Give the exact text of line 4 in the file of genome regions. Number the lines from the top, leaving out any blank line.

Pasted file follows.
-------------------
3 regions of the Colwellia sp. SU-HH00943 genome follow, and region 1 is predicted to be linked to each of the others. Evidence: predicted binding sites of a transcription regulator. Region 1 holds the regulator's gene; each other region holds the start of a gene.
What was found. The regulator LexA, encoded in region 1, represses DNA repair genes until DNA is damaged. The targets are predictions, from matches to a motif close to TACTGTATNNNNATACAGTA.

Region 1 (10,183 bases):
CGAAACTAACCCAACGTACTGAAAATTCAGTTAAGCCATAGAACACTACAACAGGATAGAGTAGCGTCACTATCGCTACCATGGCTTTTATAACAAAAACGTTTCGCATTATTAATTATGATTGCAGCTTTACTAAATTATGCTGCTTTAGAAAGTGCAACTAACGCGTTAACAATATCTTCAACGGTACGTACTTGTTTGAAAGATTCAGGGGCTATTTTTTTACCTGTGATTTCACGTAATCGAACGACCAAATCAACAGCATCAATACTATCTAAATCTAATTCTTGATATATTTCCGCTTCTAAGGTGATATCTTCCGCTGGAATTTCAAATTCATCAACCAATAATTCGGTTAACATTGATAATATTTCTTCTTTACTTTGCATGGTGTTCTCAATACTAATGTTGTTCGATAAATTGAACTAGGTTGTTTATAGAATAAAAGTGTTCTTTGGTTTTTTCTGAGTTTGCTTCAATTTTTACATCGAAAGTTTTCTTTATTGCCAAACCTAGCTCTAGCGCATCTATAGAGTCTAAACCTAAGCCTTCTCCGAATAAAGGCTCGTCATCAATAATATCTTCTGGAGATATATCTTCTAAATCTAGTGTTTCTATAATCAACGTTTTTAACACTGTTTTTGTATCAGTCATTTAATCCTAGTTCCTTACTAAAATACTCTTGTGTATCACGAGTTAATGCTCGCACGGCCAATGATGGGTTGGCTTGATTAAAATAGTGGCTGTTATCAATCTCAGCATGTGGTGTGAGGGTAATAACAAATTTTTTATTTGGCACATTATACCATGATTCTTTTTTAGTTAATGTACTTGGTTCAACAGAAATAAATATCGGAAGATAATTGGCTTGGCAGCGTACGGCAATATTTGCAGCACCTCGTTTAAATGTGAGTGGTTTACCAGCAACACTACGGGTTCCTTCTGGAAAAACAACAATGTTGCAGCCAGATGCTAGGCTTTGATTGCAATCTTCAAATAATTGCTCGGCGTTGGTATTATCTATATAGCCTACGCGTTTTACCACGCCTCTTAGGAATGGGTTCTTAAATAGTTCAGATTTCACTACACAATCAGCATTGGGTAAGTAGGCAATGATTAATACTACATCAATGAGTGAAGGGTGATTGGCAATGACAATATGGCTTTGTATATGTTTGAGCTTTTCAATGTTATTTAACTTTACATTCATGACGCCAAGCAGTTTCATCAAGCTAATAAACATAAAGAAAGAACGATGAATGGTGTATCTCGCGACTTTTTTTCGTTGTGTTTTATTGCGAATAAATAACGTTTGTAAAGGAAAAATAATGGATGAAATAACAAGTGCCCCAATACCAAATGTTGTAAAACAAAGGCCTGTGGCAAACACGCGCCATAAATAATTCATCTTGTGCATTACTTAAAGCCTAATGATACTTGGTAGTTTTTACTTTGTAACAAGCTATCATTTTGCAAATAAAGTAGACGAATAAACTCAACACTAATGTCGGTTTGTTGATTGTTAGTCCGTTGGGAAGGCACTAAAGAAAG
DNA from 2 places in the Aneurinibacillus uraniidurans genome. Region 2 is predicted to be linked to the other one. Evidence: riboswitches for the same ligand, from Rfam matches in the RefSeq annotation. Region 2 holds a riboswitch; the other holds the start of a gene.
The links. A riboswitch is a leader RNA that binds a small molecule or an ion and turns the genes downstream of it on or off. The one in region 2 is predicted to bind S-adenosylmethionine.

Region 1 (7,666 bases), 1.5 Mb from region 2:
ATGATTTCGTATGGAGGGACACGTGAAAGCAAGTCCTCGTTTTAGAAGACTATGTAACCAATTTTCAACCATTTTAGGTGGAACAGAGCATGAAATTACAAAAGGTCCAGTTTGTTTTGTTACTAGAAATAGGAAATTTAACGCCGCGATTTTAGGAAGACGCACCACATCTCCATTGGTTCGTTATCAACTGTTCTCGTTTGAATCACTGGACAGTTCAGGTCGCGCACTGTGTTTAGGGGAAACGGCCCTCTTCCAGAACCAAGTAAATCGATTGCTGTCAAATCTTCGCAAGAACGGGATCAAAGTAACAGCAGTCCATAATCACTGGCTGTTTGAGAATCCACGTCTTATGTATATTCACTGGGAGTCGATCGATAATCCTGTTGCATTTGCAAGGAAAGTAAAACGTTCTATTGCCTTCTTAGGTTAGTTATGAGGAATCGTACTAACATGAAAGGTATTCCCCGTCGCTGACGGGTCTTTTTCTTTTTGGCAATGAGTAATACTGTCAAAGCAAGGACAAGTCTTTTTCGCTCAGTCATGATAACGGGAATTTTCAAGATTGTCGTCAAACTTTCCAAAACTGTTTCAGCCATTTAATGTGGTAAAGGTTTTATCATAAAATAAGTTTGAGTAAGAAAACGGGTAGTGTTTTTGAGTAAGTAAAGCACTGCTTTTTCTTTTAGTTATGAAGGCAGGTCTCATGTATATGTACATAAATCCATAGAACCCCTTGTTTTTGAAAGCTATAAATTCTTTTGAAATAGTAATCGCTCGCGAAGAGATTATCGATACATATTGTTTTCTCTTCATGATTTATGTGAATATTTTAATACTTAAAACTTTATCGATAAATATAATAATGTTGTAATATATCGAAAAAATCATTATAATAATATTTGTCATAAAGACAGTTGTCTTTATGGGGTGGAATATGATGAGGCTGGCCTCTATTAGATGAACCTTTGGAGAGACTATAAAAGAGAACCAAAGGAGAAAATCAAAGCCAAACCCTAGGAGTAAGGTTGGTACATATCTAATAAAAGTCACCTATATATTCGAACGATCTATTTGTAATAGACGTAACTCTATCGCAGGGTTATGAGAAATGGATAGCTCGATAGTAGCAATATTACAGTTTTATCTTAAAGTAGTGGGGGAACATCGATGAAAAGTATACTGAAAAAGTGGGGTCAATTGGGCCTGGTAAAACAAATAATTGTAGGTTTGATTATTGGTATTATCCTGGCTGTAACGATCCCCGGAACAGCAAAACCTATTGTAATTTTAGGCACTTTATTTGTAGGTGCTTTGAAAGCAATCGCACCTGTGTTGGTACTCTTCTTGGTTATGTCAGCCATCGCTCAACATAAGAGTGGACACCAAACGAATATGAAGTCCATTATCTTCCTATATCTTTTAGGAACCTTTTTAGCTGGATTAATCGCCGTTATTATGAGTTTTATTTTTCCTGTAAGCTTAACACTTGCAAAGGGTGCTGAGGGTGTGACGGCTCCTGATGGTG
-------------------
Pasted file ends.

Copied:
CGAAACTAACCCAACGTACTGAAAATTCAGTTAAGCCATAGAACACTACAACAGGATAGAGTAGCGTCACTATCGCTACCATGGCTTTTATAACAAAAACGTTTCGCATTATTAATTATGATTGCAGCTTTACTAAATTATGCTGCTTTAGAAAGTGCAACTAACGCGTTAACAATATCTTCAACGGTACGTACTTGTTTGAAAGATTCAGGGGCTATTTTTTTACCTGTGATTTCACGTAATCGAACGACCAAATCAACAGCATCAATACTATCTAAATCTAATTCTTGATATATTTCCGCTTCTAAGGTGATATCTTCCGCTGGAATTTCAAATTCATCAACCAATAATTCGGTTAACATTGATAATATTTCTTCTTTACTTTGCATGGTGTTCTCAATACTAATGTTGTTCGATAAATTGAACTAGGTTGTTTATAGAATAAAAGTGTTCTTTGGTTTTTTCTGAGTTTGCTTCAATTTTTACATCGAAAGTTTTCTTTATTGCCAAACCTAGCTCTAGCGCATCTATAGAGTCTAAACCTAAGCCTTCTCCGAATAAAGGCTCGTCATCAATAATATCTTCTGGAGATATATCTTCTAAATCTAGTGTTTCTATAATCAACGTTTTTAACACTGTTTTTGTATCAGTCATTTAATCCTAGTTCCTTACTAAAATACTCTTGTGTATCACGAGTTAATGCTCGCACGGCCAATGATGGGTTGGCTTGATTAAAATAGTGGCTGTTATCAATCTCAGCATGTGGTGTGAGGGTAATAACAAATTTTTTATTTGGCACATTATACCATGATTCTTTTTTAGTTAATGTACTTGGTTCAACAGAAATAAATATCGGAAGATAATTGGCTTGGCAGCGTACGGCAATATTTGCAGCACCTCGTTTAAATGTGAGTGGTTTACCAGCAACACTACGGGTTCCTTCTGGAAAAACAACAATGTTGCAGCCAGATGCTAGGCTTTGATTGCAATCTTCAAATAATTGCTCGGCGTTGGTATTATCTATATAGCCTACGCGTTTTACCACGCCTCTTAGGAATGGGTTCTTAAATAGTTCAGATTTCACTACACAATCAGCATTGGGTAAGTAGGCAATGATTAATACTACATCAATGAGTGAAGGGTGATTGGCAATGACAATATGGCTTTGTATATGTTTGAGCTTTTCAATGTTATTTAACTTTACATTCATGACGCCAAGCAGTTTCATCAAGCTAATAAACATAAAGAAAGAACGATGAATGGTGTATCTCGCGACTTTTTTTCGTTGTGTTTTATTGCGAATAAATAACGTTTGTAAAGGAAAAATAATGGATGAAATAACAAGTGCCCCAATACCAAATGTTGTAAAACAAAGGCCTGTGGCAAACACGCGCCATAAATAATTCATCTTGTGCATTACTTAAAGCCTAATGATACTTGGTAGTTTTTACTTTGTAACAAGCTATCATTTTGCAAATAAAGTAGACGAATAAACTCAACACTAATGTCGGTTTGTTGATTGTTAGTCCGTTGGGAAGGCACTAAAGAAAG